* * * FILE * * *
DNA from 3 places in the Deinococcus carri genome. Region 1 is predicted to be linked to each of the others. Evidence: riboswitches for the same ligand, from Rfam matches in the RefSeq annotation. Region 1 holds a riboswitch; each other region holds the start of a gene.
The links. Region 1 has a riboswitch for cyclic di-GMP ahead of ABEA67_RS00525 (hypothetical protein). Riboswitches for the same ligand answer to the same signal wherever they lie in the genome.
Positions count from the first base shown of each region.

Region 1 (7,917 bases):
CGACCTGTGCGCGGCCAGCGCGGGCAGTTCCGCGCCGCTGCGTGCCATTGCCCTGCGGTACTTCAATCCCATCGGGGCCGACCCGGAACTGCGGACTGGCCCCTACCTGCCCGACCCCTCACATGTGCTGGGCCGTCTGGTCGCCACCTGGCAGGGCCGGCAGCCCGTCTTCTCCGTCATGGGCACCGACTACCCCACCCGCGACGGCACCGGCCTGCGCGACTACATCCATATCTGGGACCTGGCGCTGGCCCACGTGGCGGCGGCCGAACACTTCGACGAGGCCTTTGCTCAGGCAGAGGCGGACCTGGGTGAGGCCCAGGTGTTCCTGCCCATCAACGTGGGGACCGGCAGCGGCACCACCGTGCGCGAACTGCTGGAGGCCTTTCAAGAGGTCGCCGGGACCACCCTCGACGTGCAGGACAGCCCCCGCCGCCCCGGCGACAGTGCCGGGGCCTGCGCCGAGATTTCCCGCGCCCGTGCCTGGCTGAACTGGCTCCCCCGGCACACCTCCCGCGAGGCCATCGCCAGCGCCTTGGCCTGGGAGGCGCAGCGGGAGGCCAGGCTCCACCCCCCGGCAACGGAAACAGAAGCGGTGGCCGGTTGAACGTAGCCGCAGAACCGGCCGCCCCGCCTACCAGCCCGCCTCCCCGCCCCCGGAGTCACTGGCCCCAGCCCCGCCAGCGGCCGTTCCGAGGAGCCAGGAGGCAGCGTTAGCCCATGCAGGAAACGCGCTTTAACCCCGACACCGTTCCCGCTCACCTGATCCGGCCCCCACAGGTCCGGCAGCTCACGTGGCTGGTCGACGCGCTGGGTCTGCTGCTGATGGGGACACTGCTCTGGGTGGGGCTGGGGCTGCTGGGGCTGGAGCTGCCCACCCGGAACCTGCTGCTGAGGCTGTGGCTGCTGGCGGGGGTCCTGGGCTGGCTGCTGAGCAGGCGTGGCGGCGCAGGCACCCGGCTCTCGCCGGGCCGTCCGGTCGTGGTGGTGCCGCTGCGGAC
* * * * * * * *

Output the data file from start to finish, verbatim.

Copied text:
DNA from 3 places in the Deinococcus carri genome. Region 1 is predicted to be linked to each of the others. Evidence: riboswitches for the same ligand, from Rfam matches in the RefSeq annotation. Region 1 holds a riboswitch; each other region holds the start of a gene.
The links. Region 1 has a riboswitch for cyclic di-GMP ahead of ABEA67_RS00525 (hypothetical protein). Riboswitches for the same ligand answer to the same signal wherever they lie in the genome.
Positions count from the first base shown of each region.

Region 1 (7,917 bases):
CGACCTGTGCGCGGCCAGCGCGGGCAGTTCCGCGCCGCTGCGTGCCATTGCCCTGCGGTACTTCAATCCCATCGGGGCCGACCCGGAACTGCGGACTGGCCCCTACCTGCCCGACCCCTCACATGTGCTGGGCCGTCTGGTCGCCACCTGGCAGGGCCGGCAGCCCGTCTTCTCCGTCATGGGCACCGACTACCCCACCCGCGACGGCACCGGCCTGCGCGACTACATCCATATCTGGGACCTGGCGCTGGCCCACGTGGCGGCGGCCGAACACTTCGACGAGGCCTTTGCTCAGGCAGAGGCGGACCTGGGTGAGGCCCAGGTGTTCCTGCCCATCAACGTGGGGACCGGCAGCGGCACCACCGTGCGCGAACTGCTGGAGGCCTTTCAAGAGGTCGCCGGGACCACCCTCGACGTGCAGGACAGCCCCCGCCGCCCCGGCGACAGTGCCGGGGCCTGCGCCGAGATTTCCCGCGCCCGTGCCTGGCTGAACTGGCTCCCCCGGCACACCTCCCGCGAGGCCATCGCCAGCGCCTTGGCCTGGGAGGCGCAGCGGGAGGCCAGGCTCCACCCCCCGGCAACGGAAACAGAAGCGGTGGCCGGTTGAACGTAGCCGCAGAACCGGCCGCCCCGCCTACCAGCCCGCCTCCCCGCCCCCGGAGTCACTGGCCCCAGCCCCGCCAGCGGCCGTTCCGAGGAGCCAGGAGGCAGCGTTAGCCCATGCAGGAAACGCGCTTTAACCCCGACACCGTTCCCGCTCACCTGATCCGGCCCCCACAGGTCCGGCAGCTCACGTGGCTGGTCGACGCGCTGGGTCTGCTGCTGATGGGGACACTGCTCTGGGTGGGGCTGGGGCTGCTGGGGCTGGAGCTGCCCACCCGGAACCTGCTGCTGAGGCTGTGGCTGCTGGCGGGGGTCCTGGGCTGGCTGCTGAGCAGGCGTGGCGGCGCAGGCACCCGGCTCTCGCCGGGCCGTCCGGTCGTGGTGGTGCCGCTGCGGAC